Corporate debt

Corporate debt

Rodolphe Chollat-Namy

In this article, Rodolphe Chollat-Namy (ESSEC Business School, Master in Management, 2019-2023) introduces you to corporate debt.

Investors seek to determine how the different characteristics of a bond can influence its intrinsic value in order to know whether it is a good investment or not. To do this, they will look at the theoretical value of a bond, i.e. its present value. How can this be determined? How to interpret it?

 

Composition of a company’s debt 

The debt of a company is composed of short-term liabilities and of long-term liabilities.

Short-term liabilities: accounts payable, deferred revenues, wages payable, short-term notes, current portion of long-term debt.

Long-term liabilities: Bonds payable, capital leases, long-term loans, pension liabilities, deferred compensation, deferred income taxes.

Let us have a look to the long-term liabilities:

  • Bonds payable: A bond payable is a form of long-term debt issued by the company.
  • Capital leases: A capital lease is a contract entitling a renter to the temporary use of an asset.
  • Long-term loans:  A long-term loan involve borrowing money over a specified period with a pre-planned payment schedule.
  • Pension liabilities: A pension liability is the difference between the total amount due to retirees and the actual amount of money the company has on hand to make those payments.
  • Deferred compensation: Deferred compensation is an arrangement in which a portion of an employee’s income is paid out at a later date after which the income was earned.
  • Deferred income taxes: Deferred income taxes result from a difference in income recognition between tax laws and the company’s accounting methods.

When looking at a company’s debt, analysts often look at net debt. It is equal to the sum of the short-term liabilities and of the long-term liabilities minus the cash and the cash equivalents, that are liquid investments with a maturity of 90 days (certificates of deposit, treasury bills, commercial paper, …). It is a metric that measures a company’s ability to bay all its debts if they were due today.

 

For example, assume that a company has a line of credit of $5,000, a current portion of long-term debt of $25,000, a $60,000 long-term bank loan, and $40,000 in bonds. Moreover it has $10,000 in cash and $5,000 in Treasury bills.

The short-term debt would be equal to $5,000 + $25,000 = $30,000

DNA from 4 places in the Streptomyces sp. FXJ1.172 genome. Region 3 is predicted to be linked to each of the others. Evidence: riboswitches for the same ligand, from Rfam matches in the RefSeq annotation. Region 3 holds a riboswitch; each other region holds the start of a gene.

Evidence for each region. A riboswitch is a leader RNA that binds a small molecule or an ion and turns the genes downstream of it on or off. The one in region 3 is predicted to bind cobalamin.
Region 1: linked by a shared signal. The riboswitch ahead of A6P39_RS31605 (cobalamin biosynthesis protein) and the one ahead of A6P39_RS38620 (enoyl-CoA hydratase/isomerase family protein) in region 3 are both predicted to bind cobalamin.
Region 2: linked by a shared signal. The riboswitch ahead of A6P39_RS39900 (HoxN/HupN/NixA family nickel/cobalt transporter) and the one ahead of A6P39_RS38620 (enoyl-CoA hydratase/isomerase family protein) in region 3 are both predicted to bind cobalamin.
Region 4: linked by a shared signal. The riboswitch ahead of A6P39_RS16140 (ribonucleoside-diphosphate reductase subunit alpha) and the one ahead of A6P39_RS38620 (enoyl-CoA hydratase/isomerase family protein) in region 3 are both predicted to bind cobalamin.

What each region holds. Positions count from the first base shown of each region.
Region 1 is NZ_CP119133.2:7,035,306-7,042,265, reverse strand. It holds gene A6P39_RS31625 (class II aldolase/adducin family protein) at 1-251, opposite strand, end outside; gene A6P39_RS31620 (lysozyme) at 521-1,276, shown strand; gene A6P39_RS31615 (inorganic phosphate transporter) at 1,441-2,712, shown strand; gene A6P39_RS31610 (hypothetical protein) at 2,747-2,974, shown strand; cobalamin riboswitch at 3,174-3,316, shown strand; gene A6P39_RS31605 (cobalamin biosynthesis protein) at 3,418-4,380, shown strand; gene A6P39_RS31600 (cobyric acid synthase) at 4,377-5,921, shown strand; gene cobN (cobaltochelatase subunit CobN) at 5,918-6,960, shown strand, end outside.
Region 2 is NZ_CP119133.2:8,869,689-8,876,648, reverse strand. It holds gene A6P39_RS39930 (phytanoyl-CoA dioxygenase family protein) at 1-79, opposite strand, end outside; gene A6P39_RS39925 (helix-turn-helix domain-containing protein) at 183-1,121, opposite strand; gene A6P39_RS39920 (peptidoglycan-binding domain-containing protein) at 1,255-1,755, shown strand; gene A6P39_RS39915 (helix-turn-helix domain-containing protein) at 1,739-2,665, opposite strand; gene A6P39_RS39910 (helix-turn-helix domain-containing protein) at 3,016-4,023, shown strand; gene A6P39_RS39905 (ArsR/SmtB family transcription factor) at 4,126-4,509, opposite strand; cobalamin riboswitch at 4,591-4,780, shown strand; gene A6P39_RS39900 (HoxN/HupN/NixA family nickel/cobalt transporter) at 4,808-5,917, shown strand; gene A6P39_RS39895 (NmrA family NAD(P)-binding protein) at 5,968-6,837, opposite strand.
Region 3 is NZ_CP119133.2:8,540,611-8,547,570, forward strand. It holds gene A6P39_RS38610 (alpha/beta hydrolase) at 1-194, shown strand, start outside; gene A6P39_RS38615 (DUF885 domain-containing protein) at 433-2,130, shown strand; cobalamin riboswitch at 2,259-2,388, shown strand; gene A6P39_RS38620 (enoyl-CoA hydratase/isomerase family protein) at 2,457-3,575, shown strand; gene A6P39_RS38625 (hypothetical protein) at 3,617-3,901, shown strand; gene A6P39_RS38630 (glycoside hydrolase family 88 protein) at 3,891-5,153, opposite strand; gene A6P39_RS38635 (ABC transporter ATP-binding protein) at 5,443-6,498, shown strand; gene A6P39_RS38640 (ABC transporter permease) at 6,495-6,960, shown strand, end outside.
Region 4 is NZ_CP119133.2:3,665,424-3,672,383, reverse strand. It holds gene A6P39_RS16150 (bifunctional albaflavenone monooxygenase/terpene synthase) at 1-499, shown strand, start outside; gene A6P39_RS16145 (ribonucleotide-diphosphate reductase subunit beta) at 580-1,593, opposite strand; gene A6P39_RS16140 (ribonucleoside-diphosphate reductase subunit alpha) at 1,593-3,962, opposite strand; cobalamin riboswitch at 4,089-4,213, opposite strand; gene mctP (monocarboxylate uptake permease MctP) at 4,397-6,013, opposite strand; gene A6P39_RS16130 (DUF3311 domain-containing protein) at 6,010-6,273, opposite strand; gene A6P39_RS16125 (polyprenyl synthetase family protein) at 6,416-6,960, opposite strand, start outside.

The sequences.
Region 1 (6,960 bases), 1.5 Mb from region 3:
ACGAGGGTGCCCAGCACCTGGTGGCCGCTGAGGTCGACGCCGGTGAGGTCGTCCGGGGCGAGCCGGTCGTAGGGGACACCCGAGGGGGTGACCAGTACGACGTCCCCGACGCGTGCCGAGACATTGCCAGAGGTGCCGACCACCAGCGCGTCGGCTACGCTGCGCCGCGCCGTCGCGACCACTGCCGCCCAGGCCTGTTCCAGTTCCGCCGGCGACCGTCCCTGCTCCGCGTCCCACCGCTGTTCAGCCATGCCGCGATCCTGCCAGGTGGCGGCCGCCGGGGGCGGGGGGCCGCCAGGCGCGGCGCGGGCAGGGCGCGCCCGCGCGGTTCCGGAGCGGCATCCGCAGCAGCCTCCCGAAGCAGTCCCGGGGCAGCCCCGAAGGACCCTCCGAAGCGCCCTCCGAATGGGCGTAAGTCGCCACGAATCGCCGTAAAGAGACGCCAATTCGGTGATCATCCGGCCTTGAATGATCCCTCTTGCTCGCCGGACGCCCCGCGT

The long-term debt would be equal to $60,000 + $40,000 = $100,000

And the cash and cash equivalents would be equal to $10,000 + $5,000 = 15,000

So the net debt of the company would be equal to $115,000.

 

Debt Ratios

Nevertheless, an absolute value will not give us much indication of the health of the company. In order to understand the company’s indebtedness, we need to compare the amount of debt with other metrics. To do this, we will use what are called ratios.

We will focus here on three important ratios: the debt-to-equity ratio, the EBIT-to-interest expenses ratio and the debt-to-EBITDA ratio.

 

  • Debt-to-equity ratio (D/E)

The D/E ratio, also known as gearing, is a ratio that measures the level of debt of a company in relation to its equity. Simply put, it tells us about the financial structure of the company.

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Changes in long-term liabilities have more influence on the D/E ratio than changes in short-term liabilities. Thus, investors will use other ratios if they want information on short-term liabilities.

The higher the ratio, the more indebted the company is. The risk is therefore higher. Between 0 and 0.1, the ratio is theoretically excellent. Above 1, the ratio is theoretically bad.

Beware, this ratio has its limitations. First of all, the reading of this ratio depends on the industries. Capital intensive industries, such as TMT or oil and gas, will tend to have higher ratios. It is therefore necessary to compare the ratios of companies in the same sector. On the other hand, a low D/E ratio can also mean that a company is afraid to invest. In the long run, this can present a risk of downgrading compared to its competitors.

It is therefore important to keep in mind, and this is also true for other ratios, that it is one indicator among others and that it cannot be perfect. It is important to put it into context and to compare comparable companies.

 

  • Interest Coverage ratio (ICR)

The ICR is the ratio of financial expenses to operating income. It measures a company’s ability to pay the interest on its debt.

Capture d’écran 2021-05-30 171146

A low ICR means that less profit is available for interest payments and that the company is more vulnerable to rising interest rates.

Usually, the ICR is considered low when it is below 3. However, it varies according to the type of industry. On the other hand, we can also look at the trends that are emerging. A falling ICR is worrying for investors.

 

  • Debt-to-EBIDTA ratio

This ratio measures the company’s ability to repay its debt with the money generated by its activity. It tells us how many years of profit it would take to pay off the entire debt. It is often referred to as leverage.

Capture d’écran 2021-05-30 171157

Analysts often use this ratio, which is easy to calculate. The lower the ratio, the healthier the company. A good ratio is between 2 and 4. However, again, it depends on the industry.

Useful resources

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About the author

Article written in May 2021 by Rodolphe Chollat-Namy (ESSEC Business School, Master in Management, 2019-2023).

This entry was posted in Contributors, Financial techniques. Bookmark the permalink.

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